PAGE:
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Wednesday, January 5, 2011

Eight Habbits of Creative Genius

The following eight strategies encourage you to think productively, rather than
reproductively, in order to arrive at solutions to problems. "These strategies are common
to the thinking styles of creative geniuses in science, art, and industry throughout

Look at problems in many different ways,
and find new perspectives that no one else has taken (or no one else has publicized!).
Leonardo da Vinci believed that, to gain knowledge about the form of a problem, you
begin by learning how to restructure it in many different ways. He felt that the first way
he looked at a problem was too biased. Often, the problem itself is reconstructed and
becomes a new one.

When Einstein thought through a problem, he always found it necessary to formulate his
subject in as many different ways as possible, including using diagrams. He visualized
solutions, and believed that words and numbers as such did not play a significant role in
his thinking process.

A distinguishing characteristic of genius is productivity. Thomas Edison held 1,093
patents. He guaranteed productivity by giving himself and his assistants idea quotas. In
a study of 2,036 scientists throughout history, Dean Keith Simonton of the University of
California at Davis found that the most respected scientists produced not only great
works, but also many "bad" ones. They weren't afraid to fail, or to produce mediocre in
order to arrive at excellence.

Make novel combinations.

Combine, and recombine, ideas, images, and thoughts into different combinations no
matter how incongruent or unusual. The laws of heredity on which the modern science of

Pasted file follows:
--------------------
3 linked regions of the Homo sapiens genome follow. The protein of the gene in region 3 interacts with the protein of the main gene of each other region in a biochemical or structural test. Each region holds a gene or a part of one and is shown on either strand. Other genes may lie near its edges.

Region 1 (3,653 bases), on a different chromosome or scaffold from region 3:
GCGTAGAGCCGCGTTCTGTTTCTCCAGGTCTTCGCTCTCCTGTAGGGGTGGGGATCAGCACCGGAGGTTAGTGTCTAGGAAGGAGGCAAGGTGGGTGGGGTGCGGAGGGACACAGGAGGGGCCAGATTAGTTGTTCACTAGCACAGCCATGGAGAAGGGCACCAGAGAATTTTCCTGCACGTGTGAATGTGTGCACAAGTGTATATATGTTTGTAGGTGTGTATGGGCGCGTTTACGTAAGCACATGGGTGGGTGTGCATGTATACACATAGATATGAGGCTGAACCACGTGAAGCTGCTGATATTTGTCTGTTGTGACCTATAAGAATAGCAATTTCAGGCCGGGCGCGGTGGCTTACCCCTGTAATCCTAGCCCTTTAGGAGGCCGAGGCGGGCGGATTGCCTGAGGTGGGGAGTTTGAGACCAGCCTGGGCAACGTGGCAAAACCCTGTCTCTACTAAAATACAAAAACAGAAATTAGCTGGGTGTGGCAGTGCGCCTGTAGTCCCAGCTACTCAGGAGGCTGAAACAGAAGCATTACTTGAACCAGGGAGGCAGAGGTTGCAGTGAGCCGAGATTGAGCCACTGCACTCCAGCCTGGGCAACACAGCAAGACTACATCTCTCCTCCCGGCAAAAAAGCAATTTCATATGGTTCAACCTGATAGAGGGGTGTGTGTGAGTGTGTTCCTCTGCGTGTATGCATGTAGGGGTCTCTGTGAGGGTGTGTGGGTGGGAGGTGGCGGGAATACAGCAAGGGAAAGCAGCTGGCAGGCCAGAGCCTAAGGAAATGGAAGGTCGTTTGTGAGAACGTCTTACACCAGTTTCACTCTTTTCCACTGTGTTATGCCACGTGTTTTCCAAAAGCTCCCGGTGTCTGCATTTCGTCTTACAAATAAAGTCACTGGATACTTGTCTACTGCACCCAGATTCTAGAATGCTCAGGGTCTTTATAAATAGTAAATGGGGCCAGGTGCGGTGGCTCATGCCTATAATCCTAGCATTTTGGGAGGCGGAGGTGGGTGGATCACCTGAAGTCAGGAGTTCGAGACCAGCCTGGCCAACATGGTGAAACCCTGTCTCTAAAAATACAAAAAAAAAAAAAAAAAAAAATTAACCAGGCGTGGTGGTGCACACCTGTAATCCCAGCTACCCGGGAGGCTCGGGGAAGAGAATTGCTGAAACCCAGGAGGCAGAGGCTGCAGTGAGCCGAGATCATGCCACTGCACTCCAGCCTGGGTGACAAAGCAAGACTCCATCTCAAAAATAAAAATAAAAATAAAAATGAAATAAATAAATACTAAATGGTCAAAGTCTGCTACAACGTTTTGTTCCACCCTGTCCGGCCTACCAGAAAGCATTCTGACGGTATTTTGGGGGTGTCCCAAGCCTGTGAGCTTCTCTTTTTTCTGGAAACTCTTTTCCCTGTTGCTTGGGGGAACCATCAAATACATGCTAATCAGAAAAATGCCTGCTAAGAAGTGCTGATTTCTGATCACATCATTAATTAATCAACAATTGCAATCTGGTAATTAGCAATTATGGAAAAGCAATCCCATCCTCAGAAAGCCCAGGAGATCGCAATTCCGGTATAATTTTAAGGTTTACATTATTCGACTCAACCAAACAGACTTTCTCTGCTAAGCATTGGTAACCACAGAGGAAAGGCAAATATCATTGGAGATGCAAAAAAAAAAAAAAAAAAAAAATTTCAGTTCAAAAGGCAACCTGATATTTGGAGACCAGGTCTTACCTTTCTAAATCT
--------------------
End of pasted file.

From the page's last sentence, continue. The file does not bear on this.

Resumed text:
genetics is based came from the Austrian monk Grego Mendel, who combined
mathematics and biology to create a new science.

Form relationships;

make connections between dissimilar subjects. Da Vinci forced a relationship between
the sound of a bell and a stone hitting water. This enabled him to make the connection
that sound travels in waves. Samuel Morse invented relay stations for telegraphic
signals when observing relay stations for horses.
Think in opposites.

Physicist Niels Bohr believed, that if you held opposites together, then you suspend your
thought, and your mind moves to a new level. His ability to imagine light as both a
particle and a wave led to his conception of the principle of complementarity.
Suspending thought (logic) may allow your mind to create a new form.

Think metaphorically.
Aristotle considered metaphor a sign of genius, and believed that the individual who had
the capacity to perceive resemblances between two separate areas of existence and link
them together was a person of special gifts.

Prepare yourself for chance.
Whenever we attempt to do something and fail, we end up doing something else. That is
the first principle of creative accident. Failure can be productive only if we do not focus
on it as an unproductive result. Instead: analyze the process, its components, and how
you can change them, to arrive at other results. Do not ask the question "Why have I
failed?", but rather "What have I done?"

Adapted From:
Michael Michalko, The Author of Thinkertoys (A Handbook of Business Creativity),
ThinkPak (A Brainstorming Card Set), and Cracking Creativity: The Secrets of Creative
Geniuses (Ten Speed Press, 1998).

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